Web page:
Gordon Blackstock – Daily Record Aug 11, 2019
A victim of a depraved professor has criticised university bosses for “whitewashing” an internal investigation that allowed the lecturer to carry on offending.
Fraser Blevins, who has bravely waived his right to anonymity, is one of at least eight victims of disgraced Kevin O’Gorman.
The 45-year-old lecturer was found guilty last week of abusing young male students in a groundbreaking #MeToo case.
It has since been revealed Strathclyde University chiefs carried out a probe into O’Gorman’s behaviour in 2011 following a complaint by another student’s parents.
But he was allowed to move to Heriot-Watt University in Edinburgh, where he took up a promoted post, during the investigation.
Strathclyde University even paid him an undisclosed five-figure “golden goodbye” and gave him a glowing reference as he made the move.
Married dad-of-two Fraser, now 32, said: “Strathclyde Uni management were aware of what he was like. He was notorious with all students.
“It makes me sick to think Strathclyde shifted him to another uni and paid him off.
“Its internal investigation must have been a whitewash.
“If they had sacked him like they should have, he would have been stopped there and then and wouldn’t have gone on to hurt other students.”
O’Gorman was convicted of abusing eight male students but Fraser fears there could be more victims.
During the trial at Edinburgh Sheriff Court, Fraser told how O’Gorman visited his flat and whipped him with his belt on the understanding he would help him get back into Strathclyde University after dropping out.
He said: “It was like an out-of-body experience. After it happened, I buried the whole thing deep down.
“It’s very hard to explain. It would never happen to me now. I’d kill him or anyone who tried it.
“I just kept thinking, ‘If I do this he’s going to help me’. I heard him taking off his belt and then he
started hitting me.
“I couldn’t believe it was happening.
“He struck me at least 10 times and it was really painful.
“It seemed to go on for ages.
“After he stopped, he was really out of breath.
“He said I would feel good now and he’d had it done to himself before.
“After a few minutes, he left and I was left feeling really confused and had bad bruises.”
Fraser added: “I just buried what happened deep down.
“For years, I felt like an idiot and ashamed of myself.
“But I was a lot younger and easily manipulated.
“I wanted to get back into university so as not to disappoint my parents and get my life on track. He exploited that vulnerability.”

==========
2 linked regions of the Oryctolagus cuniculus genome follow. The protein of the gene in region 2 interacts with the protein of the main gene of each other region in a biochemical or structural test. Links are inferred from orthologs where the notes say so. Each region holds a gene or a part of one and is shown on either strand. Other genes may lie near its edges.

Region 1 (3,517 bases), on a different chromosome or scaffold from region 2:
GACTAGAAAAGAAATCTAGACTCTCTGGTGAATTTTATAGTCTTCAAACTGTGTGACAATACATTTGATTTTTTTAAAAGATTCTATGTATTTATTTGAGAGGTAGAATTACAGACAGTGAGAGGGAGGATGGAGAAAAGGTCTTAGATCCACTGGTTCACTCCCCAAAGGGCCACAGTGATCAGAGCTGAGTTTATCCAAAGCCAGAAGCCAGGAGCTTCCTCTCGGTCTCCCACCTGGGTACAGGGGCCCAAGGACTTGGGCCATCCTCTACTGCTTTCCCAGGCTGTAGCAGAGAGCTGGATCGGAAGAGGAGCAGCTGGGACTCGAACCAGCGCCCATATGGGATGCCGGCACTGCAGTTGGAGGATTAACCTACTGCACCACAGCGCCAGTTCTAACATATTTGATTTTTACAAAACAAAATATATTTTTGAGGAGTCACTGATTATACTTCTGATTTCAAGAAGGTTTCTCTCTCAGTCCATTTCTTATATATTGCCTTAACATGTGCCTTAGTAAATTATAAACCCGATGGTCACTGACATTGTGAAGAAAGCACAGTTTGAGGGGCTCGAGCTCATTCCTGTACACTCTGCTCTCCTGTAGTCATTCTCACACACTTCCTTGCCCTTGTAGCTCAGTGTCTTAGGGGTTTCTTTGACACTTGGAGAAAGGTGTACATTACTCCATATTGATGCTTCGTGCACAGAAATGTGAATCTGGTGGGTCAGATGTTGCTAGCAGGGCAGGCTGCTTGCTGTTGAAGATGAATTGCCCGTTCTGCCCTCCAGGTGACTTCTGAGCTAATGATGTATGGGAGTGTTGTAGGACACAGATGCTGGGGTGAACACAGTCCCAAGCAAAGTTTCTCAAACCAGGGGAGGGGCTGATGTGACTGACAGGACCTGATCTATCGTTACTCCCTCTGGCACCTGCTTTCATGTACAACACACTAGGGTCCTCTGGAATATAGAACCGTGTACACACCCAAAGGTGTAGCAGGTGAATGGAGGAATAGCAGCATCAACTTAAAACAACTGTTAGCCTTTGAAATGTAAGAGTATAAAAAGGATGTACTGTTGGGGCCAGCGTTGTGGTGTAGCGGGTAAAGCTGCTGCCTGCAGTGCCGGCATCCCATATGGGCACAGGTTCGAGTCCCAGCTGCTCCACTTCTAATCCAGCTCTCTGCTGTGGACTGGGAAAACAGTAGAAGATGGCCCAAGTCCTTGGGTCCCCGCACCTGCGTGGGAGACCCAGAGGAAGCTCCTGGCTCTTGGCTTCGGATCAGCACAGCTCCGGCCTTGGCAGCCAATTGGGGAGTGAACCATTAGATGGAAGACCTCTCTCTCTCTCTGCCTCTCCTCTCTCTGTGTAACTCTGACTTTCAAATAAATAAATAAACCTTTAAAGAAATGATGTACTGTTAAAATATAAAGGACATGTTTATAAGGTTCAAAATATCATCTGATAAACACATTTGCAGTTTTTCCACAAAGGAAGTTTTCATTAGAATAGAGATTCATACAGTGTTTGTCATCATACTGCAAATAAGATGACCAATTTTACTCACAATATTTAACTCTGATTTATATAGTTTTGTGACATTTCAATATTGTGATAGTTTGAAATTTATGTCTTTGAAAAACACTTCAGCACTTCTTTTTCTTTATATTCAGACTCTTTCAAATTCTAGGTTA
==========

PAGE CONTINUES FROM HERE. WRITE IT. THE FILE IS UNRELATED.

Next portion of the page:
Fraser first met O’Gorman when he enrolled at Strathclyde University in 2004.
O’Gorman was doing his doctorate at the time and lectured hospitality management students.
Glasgow-based Fraser said: “He would have been about 30 then but looked a lot older. I was just out of school and 17.
“He was balding and dressed like an academic but he was pretty popular with the students.
“O’Gorman seemed a good guy, open to chatting, and was quite eccentric – he wasn’t your usual stuffy
Fraser found the course tough going and decided to leave at the end of his first year, despite O’Gorman trying to persuade him to stay.
After moving to South Africa, where his parents lived, he was given the opportunity to restart his studies and rejoined the course in 2006.
Fraser said: “Kevin was different.
“We became much closer and he mentored me. However, he was a lot more tactile.
“There was touching when you got close to him in classes.
“It was really creepy – everyone thought so. He was definitely overstepping the mark.
“But it wasn’t just me. Other students talked about it too.
“No one really thought it was sexual behaviour or he was being a predator. We actually all sort of dismissed him as asexual.
“He was pretty active online and added me on a social media site.”
Fraser decided to leave the course again, this time in his second year.
He said: “Looking back, I was struggling with some mental health issues and probably wasn’t mature enough to cope with it all.
“I’d just started second year but then thought the course wasn’t for me.
“My parents were in South Africa and I didn’t have any real emotional support in Scotland – apart from Kevin.
QC will look into case of O’Gorman
We asked Strathclyde University a number of detailed questions about the O’Gorman case.
They didn’t answer them individually but instead said a review would be launched.